• Bastl M, Berger M, Bastl K, Dirr L, Zwingers T, Bergmann KC, Pfaar O, Bruffaerts N, Magyar D, Majkowska-Wojciechowska B, Mitrovic Josipovic M, Rybnícek O, Stjepanovic B, Werchan M, Berger U. Development of the EAACI% season definition a backup for a global application. Allergy. 2022 Apr;77(4):1315-1317. doi: 10.1111/all.15220. Epub 2022 Feb 3. PMID: 35112730.
    (First published: 19 January 2022)
  • Godfrey Philliam Apangu, Beverley Adams-Groom, Jack Satchwell, Catherine H. Pashley, Malgorzata Werner, Maciej Kryza, Mariusz Szymanowski, Malgorzata Malkiewicz, Nicolas Bruffaerts, Lucie Hoebeke, Agnieszka Grinn-Gofron, Lukasz Grewling, Nestor Gonzalez Roldan, Gilles Oliver, Charlotte Sindt, Mathilde Kloster, Carsten Ambelas Skjøth. Sentinel-2 satellite and HYSPLIT model suggest that local cereal harvesting substantially contribute to peak Alternaria spore concentrations, Agricultural and Forest Meteorology. Volume 326, 2022, 109156, ISSN 0168-1923, https://doi.org/10.1016/j.agrformet.2022.109156.
    (First published: 19. September 2022)
    Abstract: Alternaria is a human/animal allergen and plant/animal pathogen. Cereal harvesting emits a large amount of Alternaria spores into the atmosphere. However, estimating the peak spore periods and source areas from large areas is often a challenge because of insufficient observation stations. The purpose of this study was to examine, using remote sensing and an atmospheric transport and dispersion model, the contribution of cereal harvesting to peak Alternaria spore concentrations. Daily Alternaria spores were collected using Hirst-type traps in 12 sites in Europe for the period 2016-2018. Hybrid Single-Particle Lagrangian Integrated Trajectory (HYSPLIT) back-trajectory and dispersion model was integrated with Sentinel-2 satellite imagery, Corine Land Cover 2018 (CLC2018) and Eurostat cereal data 2016 to map the Alternaria spore peaks and source areas in the 12 sites. Ground truth harvest data, collected at Worcester, UK, in 2018, and meteorological data were used to determine any effect of cereal harvesting and weather on peak spore concentrations. The results showed that the Sentinel-2 satellite detected agricultural areas that underwent intensive harvesting and this coincided with a rapid increase of Alternaria spore concentrations. Furthermore, local agricultural areas cultivated with cereals were the main sources of the peak Alternaria spore concentrations in all the study sites. Remote agricultural and non-agricultural sources, to a lesser extent, contributed to the peak spore concentrations at some sites, e.g. Borstel, Leicester and Worcester. Temperature during the harvesting periods (July and August) was found to significantly contribute to the peak spore concentrations. Overall, the study showed that it is possible to use Sentinel-2 satellite data alongside atmospheric transport and dispersion models to estimate periods of peak Alternaria spore concentrations and sources at a continental scale. This approach can be replicated for other bioaerosols that affect human health, agriculture and forestry.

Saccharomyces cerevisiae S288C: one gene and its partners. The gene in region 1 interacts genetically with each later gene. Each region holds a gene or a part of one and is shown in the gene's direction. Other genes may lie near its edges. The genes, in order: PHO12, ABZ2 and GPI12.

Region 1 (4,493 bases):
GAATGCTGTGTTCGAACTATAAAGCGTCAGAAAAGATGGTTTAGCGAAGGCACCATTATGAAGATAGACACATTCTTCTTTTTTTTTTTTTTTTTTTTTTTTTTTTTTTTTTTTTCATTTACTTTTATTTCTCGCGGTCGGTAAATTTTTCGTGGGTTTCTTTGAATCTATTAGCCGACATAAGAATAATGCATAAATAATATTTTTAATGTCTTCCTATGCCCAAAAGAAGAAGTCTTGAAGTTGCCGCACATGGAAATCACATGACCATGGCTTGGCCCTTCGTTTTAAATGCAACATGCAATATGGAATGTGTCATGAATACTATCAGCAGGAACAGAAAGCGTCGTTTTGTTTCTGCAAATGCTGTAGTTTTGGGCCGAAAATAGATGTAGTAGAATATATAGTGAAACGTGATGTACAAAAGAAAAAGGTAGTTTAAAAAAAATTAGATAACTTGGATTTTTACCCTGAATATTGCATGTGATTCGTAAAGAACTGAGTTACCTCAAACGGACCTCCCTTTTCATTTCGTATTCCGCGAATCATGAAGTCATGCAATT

• Werchan, M., Flener, D. & Bergmann, KC. Tree of heaven (Ailanthus altissima) pollen—a possible new source of sensitization in Central Europe. Allergo J Int (2022). https://doi.org/10.1007/s40629-022-00228-3
    (First published: 07 October 2022)
  • Abraham, V., Kuneš, P., Vild, O. et al. Spatial scaling of pollen-plant diversity relationship in landscapes with contrasting diversity patterns. Sci Rep 12, 17937 (2022). doi.org/10.1038/s41598-022-22353-3
    (First published: 26 October 2022)
    Abstract Mitigating the effects of global change on biodiversity requires its understanding in the past. The main proxy of plant diversity, fossil pollen record, has a complex relationship to surrounding vegetation and unknown spatial scale. We explored both using modern pollen spectra in species-rich and species-poor regions in temperate Central Europe. We also considered the biasing effects of the trees by using sites in forests and open habitats in each region. Pollen samples were collected from moss polsters at 60 sites and plant species were recorded along two 1 km-transects at each site. We found a significant positive correlation between pollen and plant richness (alpha diversity) in both complete datasets and for both subsets from open habitats. Pollen richness in forest datasets is not significantly related to floristic data due to canopy interception of pollen rather than to pollen productivity. Variances (beta diversity) of the six pollen and floristic datasets are strongly correlated. The source area of pollen richness is determined by the number of species appearing with increasing distance, which aggregates information on diversity of individual patches within the landscape mosaic and on their compositional similarity. Our results validate pollen as a reconstruction tool for plant diversity in the past.